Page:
For the first time since October, the average cost of a trip to the grocery store in the Salt Lake Valley inched higher this month. According to the Deseret News' fantasy shopping spree, the total price of a cart of popular items, along with a tank of gas and a weekend outing, was more than the total for the same things on January 5.
The rise, however, was minor: the cart's total increase amounted to less than one percentage point. And in fact, many popular items — including bread, orange juice and diapers — were actually cheaper on average than last month. Thanks to some hefty sales, the cost of lean ground beef fell more than 16 percent.
Price dips on these and other staples helped to balance out the necessities that were more expensive this month, like bananas, laundry detergent, and Oreos. The whole cart only cost one dollar and 24 cents more Wednesday than it did in early January.
Kristin Bolton, shopping in Sandy with her toddler son, said grocery prices overall had looked relatively steady in recent weeks. "But I haven't hit the milk section yet," she added.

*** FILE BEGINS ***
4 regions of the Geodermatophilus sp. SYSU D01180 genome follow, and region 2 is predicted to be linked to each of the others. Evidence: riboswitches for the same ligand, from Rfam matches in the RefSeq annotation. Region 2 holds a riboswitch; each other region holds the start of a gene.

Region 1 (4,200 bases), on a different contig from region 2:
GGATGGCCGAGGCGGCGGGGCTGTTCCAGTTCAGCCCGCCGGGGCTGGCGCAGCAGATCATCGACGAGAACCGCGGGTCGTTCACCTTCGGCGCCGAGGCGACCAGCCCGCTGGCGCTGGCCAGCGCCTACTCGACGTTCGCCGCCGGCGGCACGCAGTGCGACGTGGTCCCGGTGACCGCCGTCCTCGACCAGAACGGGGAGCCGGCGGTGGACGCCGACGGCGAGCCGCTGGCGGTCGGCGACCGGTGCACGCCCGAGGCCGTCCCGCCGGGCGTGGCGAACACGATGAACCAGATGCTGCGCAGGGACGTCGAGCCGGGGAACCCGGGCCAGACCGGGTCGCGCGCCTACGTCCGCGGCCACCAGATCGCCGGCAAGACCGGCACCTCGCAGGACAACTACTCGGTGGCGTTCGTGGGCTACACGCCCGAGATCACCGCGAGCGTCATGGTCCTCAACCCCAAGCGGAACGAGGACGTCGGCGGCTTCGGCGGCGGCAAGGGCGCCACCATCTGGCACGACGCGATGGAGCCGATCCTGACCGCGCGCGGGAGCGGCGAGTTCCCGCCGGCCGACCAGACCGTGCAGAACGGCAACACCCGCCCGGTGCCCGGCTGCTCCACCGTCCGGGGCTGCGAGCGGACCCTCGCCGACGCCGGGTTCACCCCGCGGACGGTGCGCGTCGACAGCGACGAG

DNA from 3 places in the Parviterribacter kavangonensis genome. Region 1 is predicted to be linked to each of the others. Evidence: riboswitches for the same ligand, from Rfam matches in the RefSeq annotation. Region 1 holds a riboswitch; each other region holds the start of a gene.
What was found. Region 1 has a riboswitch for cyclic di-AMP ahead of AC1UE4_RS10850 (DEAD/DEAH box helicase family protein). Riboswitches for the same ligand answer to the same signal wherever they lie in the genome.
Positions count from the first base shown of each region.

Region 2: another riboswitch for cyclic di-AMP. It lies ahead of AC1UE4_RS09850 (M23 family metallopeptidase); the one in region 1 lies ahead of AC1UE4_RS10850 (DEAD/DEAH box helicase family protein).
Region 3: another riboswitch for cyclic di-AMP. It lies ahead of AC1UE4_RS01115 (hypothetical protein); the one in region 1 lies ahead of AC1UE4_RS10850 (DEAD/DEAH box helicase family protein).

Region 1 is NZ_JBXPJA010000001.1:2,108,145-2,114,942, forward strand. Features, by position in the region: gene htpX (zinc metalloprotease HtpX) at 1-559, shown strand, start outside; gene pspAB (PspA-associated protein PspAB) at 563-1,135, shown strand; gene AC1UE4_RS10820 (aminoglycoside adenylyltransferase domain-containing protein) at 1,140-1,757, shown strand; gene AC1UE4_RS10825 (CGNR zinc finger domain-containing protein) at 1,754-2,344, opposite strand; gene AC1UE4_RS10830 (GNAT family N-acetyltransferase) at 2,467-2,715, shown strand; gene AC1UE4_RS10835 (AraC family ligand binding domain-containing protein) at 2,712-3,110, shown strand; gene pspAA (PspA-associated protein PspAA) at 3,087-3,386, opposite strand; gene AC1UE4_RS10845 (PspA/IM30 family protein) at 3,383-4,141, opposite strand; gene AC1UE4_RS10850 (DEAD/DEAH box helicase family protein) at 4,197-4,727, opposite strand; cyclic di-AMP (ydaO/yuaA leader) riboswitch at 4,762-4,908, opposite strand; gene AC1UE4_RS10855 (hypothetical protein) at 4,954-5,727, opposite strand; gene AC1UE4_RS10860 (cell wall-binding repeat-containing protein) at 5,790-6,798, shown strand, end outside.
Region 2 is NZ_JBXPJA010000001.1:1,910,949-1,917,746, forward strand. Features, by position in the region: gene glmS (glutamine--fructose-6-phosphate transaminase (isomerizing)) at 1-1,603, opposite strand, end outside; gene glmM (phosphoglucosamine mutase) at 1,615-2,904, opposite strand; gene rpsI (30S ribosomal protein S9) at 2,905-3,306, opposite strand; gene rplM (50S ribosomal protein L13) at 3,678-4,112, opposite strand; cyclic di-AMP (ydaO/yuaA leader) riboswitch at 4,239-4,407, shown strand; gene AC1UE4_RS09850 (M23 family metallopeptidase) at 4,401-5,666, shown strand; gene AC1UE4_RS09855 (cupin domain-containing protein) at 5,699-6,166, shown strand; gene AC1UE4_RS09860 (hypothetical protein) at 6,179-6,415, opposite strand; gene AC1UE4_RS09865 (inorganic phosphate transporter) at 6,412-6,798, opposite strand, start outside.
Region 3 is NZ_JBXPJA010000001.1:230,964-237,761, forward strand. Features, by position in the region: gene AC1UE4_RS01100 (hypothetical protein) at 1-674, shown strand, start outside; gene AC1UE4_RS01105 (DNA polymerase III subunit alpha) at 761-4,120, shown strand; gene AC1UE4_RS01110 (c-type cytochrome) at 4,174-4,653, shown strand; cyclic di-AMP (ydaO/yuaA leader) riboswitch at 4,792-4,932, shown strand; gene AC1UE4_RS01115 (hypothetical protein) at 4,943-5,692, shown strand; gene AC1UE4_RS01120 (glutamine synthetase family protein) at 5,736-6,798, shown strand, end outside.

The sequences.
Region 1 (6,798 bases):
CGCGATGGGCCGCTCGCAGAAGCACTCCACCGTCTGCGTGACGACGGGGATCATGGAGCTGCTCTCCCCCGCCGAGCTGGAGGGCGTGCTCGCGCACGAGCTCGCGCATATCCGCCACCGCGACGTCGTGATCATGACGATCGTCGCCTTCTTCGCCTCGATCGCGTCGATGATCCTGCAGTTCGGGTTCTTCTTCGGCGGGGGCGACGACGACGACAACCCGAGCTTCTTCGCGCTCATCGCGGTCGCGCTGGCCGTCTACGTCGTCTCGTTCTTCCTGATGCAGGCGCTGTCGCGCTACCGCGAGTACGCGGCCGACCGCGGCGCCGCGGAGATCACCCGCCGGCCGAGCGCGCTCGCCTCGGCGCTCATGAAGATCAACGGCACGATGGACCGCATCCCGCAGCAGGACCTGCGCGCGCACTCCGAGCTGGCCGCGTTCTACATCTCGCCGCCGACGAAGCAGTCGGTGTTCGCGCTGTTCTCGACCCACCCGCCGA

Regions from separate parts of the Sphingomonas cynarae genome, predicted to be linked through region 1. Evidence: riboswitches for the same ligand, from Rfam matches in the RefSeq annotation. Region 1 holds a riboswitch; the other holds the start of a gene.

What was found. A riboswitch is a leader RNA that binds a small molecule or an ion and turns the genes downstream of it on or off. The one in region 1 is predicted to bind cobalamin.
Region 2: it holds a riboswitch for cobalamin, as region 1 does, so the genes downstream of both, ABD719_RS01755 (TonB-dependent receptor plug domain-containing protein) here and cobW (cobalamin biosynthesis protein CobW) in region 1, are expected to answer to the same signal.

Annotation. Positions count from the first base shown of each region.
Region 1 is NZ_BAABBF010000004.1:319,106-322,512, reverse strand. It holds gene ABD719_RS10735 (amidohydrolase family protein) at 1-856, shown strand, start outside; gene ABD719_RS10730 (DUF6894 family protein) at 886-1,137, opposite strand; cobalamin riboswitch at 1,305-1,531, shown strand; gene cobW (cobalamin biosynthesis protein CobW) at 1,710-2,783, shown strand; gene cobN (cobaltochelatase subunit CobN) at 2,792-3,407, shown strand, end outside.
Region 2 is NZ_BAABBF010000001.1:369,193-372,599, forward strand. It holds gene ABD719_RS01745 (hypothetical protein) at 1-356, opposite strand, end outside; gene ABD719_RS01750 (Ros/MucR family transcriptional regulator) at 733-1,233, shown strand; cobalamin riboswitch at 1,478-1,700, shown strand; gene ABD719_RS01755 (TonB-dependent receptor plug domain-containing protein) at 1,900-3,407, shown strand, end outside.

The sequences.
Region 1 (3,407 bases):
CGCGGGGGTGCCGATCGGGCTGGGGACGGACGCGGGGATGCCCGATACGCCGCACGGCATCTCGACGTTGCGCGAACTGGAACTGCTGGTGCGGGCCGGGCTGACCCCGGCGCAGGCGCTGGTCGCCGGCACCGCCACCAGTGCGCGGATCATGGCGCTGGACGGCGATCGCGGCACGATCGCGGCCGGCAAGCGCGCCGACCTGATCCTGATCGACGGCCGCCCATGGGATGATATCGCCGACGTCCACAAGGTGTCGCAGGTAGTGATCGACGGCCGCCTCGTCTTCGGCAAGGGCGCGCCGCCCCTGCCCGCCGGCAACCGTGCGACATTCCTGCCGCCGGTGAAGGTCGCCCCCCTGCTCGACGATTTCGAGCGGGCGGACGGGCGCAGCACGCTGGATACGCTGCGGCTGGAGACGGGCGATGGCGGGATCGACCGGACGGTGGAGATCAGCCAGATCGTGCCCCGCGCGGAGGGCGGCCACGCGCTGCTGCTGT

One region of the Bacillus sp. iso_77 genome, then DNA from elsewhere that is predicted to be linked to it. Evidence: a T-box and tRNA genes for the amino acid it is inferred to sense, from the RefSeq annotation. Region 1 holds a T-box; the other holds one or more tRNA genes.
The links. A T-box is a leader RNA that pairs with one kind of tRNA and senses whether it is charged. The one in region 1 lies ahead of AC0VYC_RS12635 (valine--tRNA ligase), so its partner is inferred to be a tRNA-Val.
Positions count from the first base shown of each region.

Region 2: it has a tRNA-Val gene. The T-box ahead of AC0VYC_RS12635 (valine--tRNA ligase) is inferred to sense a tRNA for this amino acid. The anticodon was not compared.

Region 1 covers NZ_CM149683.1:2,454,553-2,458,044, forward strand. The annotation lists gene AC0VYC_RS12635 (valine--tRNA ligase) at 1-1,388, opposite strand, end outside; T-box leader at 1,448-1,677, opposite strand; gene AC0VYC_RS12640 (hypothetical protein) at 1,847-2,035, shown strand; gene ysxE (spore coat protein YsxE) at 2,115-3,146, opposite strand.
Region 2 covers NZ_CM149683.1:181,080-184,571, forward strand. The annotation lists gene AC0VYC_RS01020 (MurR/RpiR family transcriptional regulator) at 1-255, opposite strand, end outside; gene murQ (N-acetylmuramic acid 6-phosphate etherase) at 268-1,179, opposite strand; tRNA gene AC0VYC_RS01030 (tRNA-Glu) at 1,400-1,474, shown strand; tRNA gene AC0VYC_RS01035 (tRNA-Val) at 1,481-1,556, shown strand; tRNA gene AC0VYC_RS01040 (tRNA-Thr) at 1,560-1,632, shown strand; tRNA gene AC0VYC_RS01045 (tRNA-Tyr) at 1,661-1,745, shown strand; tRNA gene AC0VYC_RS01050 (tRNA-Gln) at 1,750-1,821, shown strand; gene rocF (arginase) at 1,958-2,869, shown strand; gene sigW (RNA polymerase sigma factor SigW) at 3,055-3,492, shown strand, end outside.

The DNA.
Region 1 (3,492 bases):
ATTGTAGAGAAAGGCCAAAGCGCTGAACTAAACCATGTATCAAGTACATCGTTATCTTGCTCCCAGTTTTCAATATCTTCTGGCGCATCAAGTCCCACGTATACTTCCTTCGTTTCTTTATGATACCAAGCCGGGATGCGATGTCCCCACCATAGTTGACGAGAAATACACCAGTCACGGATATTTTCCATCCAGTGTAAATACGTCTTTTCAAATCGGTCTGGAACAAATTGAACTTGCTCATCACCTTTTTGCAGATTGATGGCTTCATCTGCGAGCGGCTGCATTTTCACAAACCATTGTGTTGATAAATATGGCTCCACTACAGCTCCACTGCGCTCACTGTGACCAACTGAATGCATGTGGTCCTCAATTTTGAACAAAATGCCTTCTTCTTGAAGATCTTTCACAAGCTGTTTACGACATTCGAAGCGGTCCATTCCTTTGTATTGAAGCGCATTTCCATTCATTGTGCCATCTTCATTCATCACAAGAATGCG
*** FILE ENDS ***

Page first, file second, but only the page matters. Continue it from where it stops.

Luckily for Bolton and other shoppers, the cost of milk and other dairy products is actually expected to decrease in 2012. According to the United States Department of Agriculture, even though there looks to be a smaller "herd size" this year, each cow is expected to produce more milk, which will drive down prices. Thanks, cows.
However the general cost of "food at home" (or groceries) is expected to rise 3 to 4 percent this year, according to the USDA's projected Consumer Price Index for 2012.
At the same time, the cost of gasoline is also escalating. The price of a gallon jumped almost six percent from last month, breaking three dollars. The AAA Fuel Gauge Report attributed the increase to the expected shutdown of oil refineries. Due to declining demand, refiners are cutting production both domestically and in Europe — moving gas prices higher.
Just one gallon of gasoline is fifteen percent more expensive this month than on the Deseret News' first shopping trip in September 2009. The cart overall costs nearly ten percent more than it did nearly two and a half years ago.
And while the trend is concerning, Utah shoppers have more on their minds than prices alone. According to a recent survey conducted by the Utah Department of Agriculture, the most important factor, for 95 percent of Wasatch Front grocery shoppers, is the freshness of food. Food price is the second most important factor.
The Deseret News' monthly shopping spree finds the average prices of 12 popular items at 5 supermarkets across the Salt Lake Valley. And because grocery shopping does not paint the whole picture, the cost of a takeout pizza and a trip to the movies (with concessions included) is added to the mix. Shoppers can compare the prices at their own favorite stores against the Valley-wide average.
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